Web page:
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Agricultural damage from Super Typhoon Karding hits P1.29B with main rice growers affected

SWATHS of farmlands in Bulacan, Nueva Ecija and Tarlac were flooded due to rains brought by Super Typhoon Karding, with international name Noru, which struck northern Philippines on Sept. 25. — PHILIPPINE STAR/ KRIZ JOHN ROSALES/ PPA POOL

By Luisa Maria Jacinta C. Jocson, Reporter  

THE RUNNING tally on agricultural damage from Super Typhoon Karding has climbed to P1.29 billion, according to the Department of Agriculture (DA), with major rice producing provinces among those affected by flooding.  

Damage and losses were initially reported in the regions of Cordillera, Ilocos, Cagayan Valley, Central Luzon, Calabarzon, and Bicol.   

Central Luzon — which covers the provinces of Aurora, Bataan, Bulacan, Nueva Ecija, Pampanga, Tarlac and Zambales — has consistently been the top rice producing region in the country based on government data.   

An estimated 82,158 farmers and fisherfolk and over 141,312 hectares of agricultural land were affected, with a volume of production loss at 72,231 metric tons (MT), the DA said.   

Several areas have yet to fully assess the damage as relief and clearing operations are currently the main focus of operations.  

Bulacan Vice Governor Alex C. Castro told One News on Tuesday that there was significant damage to agriculture and infrastructure in the province.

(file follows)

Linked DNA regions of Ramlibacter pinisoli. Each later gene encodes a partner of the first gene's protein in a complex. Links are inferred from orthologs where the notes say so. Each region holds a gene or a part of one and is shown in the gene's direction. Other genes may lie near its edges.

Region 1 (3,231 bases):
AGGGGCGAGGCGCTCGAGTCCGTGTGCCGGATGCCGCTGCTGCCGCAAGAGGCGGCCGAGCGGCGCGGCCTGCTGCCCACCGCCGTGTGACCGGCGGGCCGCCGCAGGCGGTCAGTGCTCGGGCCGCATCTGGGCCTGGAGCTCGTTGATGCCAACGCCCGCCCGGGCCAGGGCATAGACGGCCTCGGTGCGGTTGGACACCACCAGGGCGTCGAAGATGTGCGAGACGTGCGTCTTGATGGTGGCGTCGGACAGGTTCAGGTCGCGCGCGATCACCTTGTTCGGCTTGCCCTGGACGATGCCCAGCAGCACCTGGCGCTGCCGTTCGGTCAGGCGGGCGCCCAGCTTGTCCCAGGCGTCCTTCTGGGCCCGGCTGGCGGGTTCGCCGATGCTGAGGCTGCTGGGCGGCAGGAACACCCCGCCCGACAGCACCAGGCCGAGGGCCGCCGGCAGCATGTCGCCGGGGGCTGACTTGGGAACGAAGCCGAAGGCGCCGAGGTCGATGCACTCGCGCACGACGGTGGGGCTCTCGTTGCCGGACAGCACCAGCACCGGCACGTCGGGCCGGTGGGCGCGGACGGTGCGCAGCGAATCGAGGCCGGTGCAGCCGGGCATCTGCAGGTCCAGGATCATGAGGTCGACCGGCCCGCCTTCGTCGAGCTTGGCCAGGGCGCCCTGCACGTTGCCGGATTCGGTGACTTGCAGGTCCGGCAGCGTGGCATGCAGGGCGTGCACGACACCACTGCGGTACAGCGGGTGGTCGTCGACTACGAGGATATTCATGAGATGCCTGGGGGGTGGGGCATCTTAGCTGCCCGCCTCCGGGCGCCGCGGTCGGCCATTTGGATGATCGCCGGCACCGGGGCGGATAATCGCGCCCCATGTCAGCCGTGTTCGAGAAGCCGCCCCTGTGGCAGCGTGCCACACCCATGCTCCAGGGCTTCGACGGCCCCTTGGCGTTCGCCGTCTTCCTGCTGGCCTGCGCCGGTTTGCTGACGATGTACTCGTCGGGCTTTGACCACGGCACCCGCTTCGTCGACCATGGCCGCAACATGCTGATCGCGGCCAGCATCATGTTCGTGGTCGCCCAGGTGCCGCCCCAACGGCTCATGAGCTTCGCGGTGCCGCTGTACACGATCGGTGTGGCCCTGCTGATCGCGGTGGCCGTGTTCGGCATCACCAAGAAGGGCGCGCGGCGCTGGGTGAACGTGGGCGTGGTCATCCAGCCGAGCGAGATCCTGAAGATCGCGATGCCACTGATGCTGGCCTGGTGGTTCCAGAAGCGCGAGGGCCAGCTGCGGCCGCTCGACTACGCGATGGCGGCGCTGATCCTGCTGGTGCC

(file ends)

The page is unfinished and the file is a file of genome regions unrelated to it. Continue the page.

“We are currently assessing the total damage but its looking like agriculture was badly hit… the provincial government has promised to help affected farmers. Because it is the harvest season, many farmers’ livelihoods were hit by the typhoon,” he said.  

The DA said it will be providing assistance to affected farmers and fishers, including P27.47 million worth of rice seeds, P13.23 million worth of corn seeds and P12.64 million worth of assorted vegetable seeds.  

It will also distribute P2.45 million worth of drugs and biologics for livestock and poultry; and fingerlings and fishing paraphernalia. 

For the immediate rehabilitation of affected areas, the DA will be using P500 million from the Quick Response Fund. It will also provide financial assistance through the Survival and Recovery Loan Program of the Agricultural Credit Policy Council.  

“Local government units should help in providing assistance, but they should also consider long term solutions especially for farmers because so much harvest got affected,” Mr. Castro said.   

In a separate press release, the DA said it would enforce an automatic price freeze on commodities following the declaration of a state of calamity in Nueva Ecija.  

“Under the law, there will be no movement in the prices of essential produce including rice, corn, eggs, pork, beef, and poultry meat,” it said. 

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